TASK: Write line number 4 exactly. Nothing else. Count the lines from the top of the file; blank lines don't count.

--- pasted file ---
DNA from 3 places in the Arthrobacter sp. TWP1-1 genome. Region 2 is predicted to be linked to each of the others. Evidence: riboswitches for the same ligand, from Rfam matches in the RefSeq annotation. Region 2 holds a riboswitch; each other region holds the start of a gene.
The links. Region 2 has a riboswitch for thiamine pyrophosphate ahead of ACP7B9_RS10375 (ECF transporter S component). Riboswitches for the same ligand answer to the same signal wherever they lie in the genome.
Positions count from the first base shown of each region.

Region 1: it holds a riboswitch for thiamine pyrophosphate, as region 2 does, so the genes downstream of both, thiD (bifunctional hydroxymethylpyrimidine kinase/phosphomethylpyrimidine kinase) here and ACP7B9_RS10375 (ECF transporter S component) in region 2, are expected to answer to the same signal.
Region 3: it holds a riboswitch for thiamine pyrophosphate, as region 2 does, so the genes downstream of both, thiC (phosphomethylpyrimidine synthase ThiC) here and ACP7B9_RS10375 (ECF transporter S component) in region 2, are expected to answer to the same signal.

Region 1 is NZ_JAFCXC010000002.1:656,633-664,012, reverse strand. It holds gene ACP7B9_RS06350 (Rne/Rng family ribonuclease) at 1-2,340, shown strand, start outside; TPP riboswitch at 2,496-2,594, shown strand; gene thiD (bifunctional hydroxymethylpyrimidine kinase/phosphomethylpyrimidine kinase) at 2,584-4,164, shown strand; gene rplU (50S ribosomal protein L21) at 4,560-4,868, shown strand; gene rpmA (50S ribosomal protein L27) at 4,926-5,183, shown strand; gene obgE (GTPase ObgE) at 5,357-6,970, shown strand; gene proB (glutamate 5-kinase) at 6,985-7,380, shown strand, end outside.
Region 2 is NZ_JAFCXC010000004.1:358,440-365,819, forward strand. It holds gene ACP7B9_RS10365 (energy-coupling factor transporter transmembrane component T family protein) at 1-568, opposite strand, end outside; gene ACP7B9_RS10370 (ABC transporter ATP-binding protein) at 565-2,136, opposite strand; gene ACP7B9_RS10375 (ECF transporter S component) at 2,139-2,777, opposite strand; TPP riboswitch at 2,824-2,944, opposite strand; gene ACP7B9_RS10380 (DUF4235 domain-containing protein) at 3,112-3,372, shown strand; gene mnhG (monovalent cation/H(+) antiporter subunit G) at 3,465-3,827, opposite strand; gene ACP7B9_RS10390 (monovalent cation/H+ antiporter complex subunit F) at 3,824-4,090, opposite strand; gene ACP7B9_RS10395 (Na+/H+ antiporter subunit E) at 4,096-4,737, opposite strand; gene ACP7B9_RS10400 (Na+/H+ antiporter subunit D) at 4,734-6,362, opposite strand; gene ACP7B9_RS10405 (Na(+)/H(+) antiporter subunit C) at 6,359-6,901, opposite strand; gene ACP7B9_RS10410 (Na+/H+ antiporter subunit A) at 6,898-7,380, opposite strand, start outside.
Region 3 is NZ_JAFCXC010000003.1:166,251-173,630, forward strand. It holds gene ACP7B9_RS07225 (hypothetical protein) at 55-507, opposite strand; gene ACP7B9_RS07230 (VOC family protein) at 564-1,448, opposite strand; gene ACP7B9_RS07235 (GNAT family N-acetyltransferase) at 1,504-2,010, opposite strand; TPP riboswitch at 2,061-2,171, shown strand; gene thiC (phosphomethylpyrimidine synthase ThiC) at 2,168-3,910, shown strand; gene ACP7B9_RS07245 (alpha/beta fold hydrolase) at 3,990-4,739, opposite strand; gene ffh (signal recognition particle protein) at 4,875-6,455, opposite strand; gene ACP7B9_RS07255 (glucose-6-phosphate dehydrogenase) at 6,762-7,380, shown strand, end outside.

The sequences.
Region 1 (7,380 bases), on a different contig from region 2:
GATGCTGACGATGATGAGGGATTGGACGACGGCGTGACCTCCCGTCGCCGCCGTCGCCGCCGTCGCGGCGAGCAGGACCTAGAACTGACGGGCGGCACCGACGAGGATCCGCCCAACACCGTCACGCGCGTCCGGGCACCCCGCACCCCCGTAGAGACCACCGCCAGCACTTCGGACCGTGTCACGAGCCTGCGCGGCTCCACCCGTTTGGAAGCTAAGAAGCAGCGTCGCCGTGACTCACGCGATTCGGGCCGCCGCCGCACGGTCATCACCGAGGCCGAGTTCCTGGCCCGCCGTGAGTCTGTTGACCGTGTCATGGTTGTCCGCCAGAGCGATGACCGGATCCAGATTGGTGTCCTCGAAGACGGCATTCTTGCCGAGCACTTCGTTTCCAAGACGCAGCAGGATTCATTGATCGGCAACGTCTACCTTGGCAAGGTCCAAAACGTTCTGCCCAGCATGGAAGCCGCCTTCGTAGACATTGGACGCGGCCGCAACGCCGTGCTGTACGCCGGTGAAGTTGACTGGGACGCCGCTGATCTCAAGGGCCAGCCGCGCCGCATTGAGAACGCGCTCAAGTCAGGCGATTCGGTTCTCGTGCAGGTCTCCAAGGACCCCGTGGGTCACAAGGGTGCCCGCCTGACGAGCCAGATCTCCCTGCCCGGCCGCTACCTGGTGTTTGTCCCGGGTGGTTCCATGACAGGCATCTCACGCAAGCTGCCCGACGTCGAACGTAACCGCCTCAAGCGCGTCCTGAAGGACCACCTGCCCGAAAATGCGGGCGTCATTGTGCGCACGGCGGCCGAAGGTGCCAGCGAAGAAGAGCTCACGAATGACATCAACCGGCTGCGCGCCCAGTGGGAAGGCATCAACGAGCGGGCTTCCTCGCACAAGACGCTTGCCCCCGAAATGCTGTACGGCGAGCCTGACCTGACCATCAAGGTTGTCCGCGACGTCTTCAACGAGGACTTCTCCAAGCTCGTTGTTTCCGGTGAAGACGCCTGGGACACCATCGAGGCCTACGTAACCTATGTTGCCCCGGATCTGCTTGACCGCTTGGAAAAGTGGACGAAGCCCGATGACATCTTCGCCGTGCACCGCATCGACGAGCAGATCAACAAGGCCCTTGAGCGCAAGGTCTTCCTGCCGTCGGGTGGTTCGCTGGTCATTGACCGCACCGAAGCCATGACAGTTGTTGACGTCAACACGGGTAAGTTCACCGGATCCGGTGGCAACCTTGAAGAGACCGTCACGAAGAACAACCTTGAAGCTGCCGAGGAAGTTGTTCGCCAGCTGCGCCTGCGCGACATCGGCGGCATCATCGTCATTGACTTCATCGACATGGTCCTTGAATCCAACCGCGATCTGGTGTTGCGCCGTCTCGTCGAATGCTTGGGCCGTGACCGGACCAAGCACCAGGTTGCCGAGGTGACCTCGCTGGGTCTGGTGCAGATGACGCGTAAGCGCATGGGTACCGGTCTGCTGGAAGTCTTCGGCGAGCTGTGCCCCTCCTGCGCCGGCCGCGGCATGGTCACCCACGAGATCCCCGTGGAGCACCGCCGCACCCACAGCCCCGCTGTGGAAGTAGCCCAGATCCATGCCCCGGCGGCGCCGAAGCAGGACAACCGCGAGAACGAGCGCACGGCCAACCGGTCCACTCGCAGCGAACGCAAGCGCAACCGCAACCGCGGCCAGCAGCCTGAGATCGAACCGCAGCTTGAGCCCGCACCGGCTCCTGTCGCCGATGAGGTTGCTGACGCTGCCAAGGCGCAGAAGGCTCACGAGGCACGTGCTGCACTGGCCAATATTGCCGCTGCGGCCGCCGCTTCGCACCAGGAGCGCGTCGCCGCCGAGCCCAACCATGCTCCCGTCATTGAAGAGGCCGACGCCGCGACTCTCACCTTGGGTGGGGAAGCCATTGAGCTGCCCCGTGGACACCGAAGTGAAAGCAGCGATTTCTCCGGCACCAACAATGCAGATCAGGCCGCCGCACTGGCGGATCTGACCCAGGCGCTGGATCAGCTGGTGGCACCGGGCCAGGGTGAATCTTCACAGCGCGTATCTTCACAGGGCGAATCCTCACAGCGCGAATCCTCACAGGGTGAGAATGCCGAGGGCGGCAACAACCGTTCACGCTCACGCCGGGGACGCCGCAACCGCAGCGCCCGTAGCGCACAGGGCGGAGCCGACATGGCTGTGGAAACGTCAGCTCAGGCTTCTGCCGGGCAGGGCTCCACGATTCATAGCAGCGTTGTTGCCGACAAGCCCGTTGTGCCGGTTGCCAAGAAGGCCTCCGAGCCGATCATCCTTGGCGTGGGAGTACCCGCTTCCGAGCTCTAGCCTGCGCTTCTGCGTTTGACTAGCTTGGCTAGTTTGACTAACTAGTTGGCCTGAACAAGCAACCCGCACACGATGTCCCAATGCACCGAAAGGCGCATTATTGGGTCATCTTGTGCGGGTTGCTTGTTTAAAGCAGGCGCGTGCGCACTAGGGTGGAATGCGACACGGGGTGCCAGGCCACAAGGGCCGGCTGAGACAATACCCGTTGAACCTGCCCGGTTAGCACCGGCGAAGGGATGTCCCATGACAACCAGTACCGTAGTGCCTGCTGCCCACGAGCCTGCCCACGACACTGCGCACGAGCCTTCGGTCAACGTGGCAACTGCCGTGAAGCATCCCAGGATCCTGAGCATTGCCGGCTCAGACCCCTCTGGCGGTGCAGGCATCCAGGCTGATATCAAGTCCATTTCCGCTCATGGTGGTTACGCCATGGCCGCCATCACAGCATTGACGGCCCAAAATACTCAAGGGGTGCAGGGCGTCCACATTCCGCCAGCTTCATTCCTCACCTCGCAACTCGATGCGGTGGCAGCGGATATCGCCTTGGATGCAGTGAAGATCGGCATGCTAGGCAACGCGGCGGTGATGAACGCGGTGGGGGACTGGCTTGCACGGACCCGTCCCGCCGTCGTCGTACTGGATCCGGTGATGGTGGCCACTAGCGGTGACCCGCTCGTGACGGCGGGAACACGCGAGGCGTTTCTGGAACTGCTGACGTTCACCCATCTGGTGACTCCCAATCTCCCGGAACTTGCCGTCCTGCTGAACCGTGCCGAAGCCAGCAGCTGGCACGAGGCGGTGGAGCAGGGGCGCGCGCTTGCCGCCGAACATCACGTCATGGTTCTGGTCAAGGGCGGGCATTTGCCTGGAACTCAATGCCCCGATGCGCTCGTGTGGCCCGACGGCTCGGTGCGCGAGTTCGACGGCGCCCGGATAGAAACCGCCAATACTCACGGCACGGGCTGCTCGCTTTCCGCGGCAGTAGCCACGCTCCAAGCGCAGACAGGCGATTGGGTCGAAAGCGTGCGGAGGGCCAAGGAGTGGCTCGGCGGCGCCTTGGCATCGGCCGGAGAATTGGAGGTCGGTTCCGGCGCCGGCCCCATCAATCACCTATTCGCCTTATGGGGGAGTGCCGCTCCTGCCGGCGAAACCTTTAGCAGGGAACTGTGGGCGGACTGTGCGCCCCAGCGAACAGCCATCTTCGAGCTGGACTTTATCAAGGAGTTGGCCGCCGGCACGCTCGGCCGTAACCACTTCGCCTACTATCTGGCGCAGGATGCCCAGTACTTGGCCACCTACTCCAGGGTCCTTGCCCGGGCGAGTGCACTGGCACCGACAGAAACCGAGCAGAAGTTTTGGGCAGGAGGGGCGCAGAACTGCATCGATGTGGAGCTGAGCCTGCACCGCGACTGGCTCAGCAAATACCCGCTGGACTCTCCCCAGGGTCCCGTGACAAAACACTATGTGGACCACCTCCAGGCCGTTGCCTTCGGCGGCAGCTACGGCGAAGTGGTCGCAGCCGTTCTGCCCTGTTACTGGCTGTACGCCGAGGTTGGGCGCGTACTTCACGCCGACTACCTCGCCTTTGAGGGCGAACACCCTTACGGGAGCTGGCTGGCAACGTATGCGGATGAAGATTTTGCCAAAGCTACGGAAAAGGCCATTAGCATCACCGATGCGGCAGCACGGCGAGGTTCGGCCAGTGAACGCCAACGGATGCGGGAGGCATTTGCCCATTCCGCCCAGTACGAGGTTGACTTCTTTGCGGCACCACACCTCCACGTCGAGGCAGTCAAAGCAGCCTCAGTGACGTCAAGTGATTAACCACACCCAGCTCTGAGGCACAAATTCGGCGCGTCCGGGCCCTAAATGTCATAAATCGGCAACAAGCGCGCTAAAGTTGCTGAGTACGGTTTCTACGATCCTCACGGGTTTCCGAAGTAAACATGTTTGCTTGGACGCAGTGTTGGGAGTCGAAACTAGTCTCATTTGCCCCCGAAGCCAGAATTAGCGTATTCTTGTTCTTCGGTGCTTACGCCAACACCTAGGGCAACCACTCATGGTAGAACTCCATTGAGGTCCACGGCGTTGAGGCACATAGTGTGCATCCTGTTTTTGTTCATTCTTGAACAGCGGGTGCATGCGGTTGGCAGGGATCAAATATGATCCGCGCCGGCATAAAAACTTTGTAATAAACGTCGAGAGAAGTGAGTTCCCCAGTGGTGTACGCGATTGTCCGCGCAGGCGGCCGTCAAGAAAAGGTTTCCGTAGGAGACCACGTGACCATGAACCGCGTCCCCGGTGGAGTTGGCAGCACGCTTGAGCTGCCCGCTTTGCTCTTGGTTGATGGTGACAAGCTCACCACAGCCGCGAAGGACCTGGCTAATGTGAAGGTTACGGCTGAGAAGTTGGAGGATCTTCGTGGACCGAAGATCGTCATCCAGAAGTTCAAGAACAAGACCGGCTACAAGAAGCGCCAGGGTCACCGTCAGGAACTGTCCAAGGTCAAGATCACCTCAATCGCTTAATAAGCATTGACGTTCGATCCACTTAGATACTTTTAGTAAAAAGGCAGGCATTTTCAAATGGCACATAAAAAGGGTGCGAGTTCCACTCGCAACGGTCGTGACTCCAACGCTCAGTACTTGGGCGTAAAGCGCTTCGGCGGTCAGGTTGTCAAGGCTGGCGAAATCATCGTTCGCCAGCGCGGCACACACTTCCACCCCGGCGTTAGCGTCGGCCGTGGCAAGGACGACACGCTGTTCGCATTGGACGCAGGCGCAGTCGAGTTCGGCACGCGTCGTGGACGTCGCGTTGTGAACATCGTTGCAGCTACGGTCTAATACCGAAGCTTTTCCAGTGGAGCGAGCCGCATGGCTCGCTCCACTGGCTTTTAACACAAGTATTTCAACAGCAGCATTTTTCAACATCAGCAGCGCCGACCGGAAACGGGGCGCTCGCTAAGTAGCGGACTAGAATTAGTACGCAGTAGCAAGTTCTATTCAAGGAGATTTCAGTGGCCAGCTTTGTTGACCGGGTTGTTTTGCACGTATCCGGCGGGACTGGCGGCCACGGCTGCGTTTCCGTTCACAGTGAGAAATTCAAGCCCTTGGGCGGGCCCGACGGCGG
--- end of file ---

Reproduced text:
Region 1: it holds a riboswitch for thiamine pyrophosphate, as region 2 does, so the genes downstream of both, thiD (bifunctional hydroxymethylpyrimidine kinase/phosphomethylpyrimidine kinase) here and ACP7B9_RS10375 (ECF transporter S component) in region 2, are expected to answer to the same signal.